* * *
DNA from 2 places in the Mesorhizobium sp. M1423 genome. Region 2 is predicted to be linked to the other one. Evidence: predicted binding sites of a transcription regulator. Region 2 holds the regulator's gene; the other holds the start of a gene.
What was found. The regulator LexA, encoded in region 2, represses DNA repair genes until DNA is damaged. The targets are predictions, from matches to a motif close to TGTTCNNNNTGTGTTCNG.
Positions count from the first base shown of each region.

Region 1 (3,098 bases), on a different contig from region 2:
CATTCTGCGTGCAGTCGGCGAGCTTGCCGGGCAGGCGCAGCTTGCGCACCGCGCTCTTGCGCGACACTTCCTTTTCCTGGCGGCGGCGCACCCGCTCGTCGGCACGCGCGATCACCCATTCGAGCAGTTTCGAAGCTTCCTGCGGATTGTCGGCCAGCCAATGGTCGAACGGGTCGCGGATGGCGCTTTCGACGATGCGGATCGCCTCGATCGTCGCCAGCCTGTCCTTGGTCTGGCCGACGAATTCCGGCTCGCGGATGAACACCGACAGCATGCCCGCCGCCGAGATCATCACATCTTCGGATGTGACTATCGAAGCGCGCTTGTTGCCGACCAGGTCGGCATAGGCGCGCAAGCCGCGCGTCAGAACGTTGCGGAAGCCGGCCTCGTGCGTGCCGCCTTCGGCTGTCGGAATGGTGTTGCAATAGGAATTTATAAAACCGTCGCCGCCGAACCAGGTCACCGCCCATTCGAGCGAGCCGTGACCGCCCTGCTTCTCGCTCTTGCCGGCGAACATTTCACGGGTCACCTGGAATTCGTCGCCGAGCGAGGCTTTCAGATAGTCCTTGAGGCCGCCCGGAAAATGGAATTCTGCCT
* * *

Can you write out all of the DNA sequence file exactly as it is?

DNA from 2 places in the Mesorhizobium sp. M1423 genome. Region 2 is predicted to be linked to the other one. Evidence: predicted binding sites of a transcription regulator. Region 2 holds the regulator's gene; the other holds the start of a gene.
What was found. The regulator LexA, encoded in region 2, represses DNA repair genes until DNA is damaged. The targets are predictions, from matches to a motif close to TGTTCNNNNTGTGTTCNG.
Positions count from the first base shown of each region.

Region 1 (3,098 bases), on a different contig from region 2:
CATTCTGCGTGCAGTCGGCGAGCTTGCCGGGCAGGCGCAGCTTGCGCACCGCGCTCTTGCGCGACACTTCCTTTTCCTGGCGGCGGCGCACCCGCTCGTCGGCACGCGCGATCACCCATTCGAGCAGTTTCGAAGCTTCCTGCGGATTGTCGGCCAGCCAATGGTCGAACGGGTCGCGGATGGCGCTTTCGACGATGCGGATCGCCTCGATCGTCGCCAGCCTGTCCTTGGTCTGGCCGACGAATTCCGGCTCGCGGATGAACACCGACAGCATGCCCGCCGCCGAGATCATCACATCTTCGGATGTGACTATCGAAGCGCGCTTGTTGCCGACCAGGTCGGCATAGGCGCGCAAGCCGCGCGTCAGAACGTTGCGGAAGCCGGCCTCGTGCGTGCCGCCTTCGGCTGTCGGAATGGTGTTGCAATAGGAATTTATAAAACCGTCGCCGCCGAACCAGGTCACCGCCCATTCGAGCGAGCCGTGACCGCCCTGCTTCTCGCTCTTGCCGGCGAACATTTCACGGGTCACCTGGAATTCGTCGCCGAGCGAGGCTTTCAGATAGTCCTTGAGGCCGCCCGGAAAATGGAATTCTGCCT